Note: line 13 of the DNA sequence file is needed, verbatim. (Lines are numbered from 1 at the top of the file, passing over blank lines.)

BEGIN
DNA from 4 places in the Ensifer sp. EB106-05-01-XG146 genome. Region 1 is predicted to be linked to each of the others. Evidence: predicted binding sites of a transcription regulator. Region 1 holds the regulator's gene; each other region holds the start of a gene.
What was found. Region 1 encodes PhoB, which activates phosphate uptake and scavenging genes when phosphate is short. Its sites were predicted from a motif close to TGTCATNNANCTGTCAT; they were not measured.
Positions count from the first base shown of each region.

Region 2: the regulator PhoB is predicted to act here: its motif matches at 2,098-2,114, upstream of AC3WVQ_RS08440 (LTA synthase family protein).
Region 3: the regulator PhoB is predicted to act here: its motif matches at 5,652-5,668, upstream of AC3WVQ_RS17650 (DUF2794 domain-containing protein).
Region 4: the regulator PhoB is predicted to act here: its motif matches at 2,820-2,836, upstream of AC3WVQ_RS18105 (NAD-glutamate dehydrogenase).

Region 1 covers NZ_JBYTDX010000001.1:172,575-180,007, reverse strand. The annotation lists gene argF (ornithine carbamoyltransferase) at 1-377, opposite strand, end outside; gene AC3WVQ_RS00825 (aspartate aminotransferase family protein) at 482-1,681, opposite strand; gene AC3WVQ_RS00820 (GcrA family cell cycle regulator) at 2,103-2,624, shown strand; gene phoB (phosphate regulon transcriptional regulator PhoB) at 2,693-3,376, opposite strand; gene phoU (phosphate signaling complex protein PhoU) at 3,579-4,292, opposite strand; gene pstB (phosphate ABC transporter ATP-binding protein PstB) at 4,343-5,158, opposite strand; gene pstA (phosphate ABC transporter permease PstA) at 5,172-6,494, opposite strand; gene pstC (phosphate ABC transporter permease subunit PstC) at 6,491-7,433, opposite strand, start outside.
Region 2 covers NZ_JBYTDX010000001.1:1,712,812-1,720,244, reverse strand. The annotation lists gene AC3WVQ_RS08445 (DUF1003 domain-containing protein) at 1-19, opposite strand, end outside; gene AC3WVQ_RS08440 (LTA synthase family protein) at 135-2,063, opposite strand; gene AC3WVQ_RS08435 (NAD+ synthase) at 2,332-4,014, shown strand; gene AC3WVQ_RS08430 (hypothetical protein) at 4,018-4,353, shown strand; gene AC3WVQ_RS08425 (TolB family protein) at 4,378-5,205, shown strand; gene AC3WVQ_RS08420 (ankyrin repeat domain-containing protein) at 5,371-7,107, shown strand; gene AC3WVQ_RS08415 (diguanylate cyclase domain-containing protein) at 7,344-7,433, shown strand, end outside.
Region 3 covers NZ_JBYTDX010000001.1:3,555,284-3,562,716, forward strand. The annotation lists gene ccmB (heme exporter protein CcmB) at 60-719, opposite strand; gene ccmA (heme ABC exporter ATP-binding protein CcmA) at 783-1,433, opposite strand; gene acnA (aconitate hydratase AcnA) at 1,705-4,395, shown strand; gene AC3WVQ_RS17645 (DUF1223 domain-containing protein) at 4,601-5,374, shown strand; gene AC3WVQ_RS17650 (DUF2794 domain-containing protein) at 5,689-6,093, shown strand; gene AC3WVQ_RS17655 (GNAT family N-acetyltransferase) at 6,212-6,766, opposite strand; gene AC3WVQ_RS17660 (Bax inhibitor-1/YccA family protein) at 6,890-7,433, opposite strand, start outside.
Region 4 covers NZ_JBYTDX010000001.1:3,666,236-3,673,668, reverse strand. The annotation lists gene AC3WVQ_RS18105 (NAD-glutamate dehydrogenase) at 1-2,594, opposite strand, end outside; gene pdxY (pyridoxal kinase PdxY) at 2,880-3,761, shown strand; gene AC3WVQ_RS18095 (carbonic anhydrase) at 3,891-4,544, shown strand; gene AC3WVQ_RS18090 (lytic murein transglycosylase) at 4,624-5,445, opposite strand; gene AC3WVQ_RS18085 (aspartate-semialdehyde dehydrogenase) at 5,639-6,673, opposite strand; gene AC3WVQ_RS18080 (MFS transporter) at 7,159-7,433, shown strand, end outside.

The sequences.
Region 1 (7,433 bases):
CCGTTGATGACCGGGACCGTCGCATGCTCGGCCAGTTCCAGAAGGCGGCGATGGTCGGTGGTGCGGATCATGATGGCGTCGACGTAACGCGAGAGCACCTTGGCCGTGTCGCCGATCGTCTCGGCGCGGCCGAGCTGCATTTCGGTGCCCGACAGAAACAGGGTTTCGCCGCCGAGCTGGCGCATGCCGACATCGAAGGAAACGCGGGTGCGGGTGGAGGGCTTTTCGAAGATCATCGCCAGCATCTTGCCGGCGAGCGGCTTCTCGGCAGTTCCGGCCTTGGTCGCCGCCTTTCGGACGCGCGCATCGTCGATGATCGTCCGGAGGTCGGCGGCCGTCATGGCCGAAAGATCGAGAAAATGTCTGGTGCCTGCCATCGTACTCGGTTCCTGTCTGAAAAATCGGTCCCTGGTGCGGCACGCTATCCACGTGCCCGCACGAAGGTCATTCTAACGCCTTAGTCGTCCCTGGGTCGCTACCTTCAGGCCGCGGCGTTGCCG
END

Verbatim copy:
CCGTTGATGACCGGGACCGTCGCATGCTCGGCCAGTTCCAGAAGGCGGCGATGGTCGGTGGTGCGGATCATGATGGCGTCGACGTAACGCGAGAGCACCTTGGCCGTGTCGCCGATCGTCTCGGCGCGGCCGAGCTGCATTTCGGTGCCCGACAGAAACAGGGTTTCGCCGCCGAGCTGGCGCATGCCGACATCGAAGGAAACGCGGGTGCGGGTGGAGGGCTTTTCGAAGATCATCGCCAGCATCTTGCCGGCGAGCGGCTTCTCGGCAGTTCCGGCCTTGGTCGCCGCCTTTCGGACGCGCGCATCGTCGATGATCGTCCGGAGGTCGGCGGCCGTCATGGCCGAAAGATCGAGAAAATGTCTGGTGCCTGCCATCGTACTCGGTTCCTGTCTGAAAAATCGGTCCCTGGTGCGGCACGCTATCCACGTGCCCGCACGAAGGTCATTCTAACGCCTTAGTCGTCCCTGGGTCGCTACCTTCAGGCCGCGGCGTTGCCG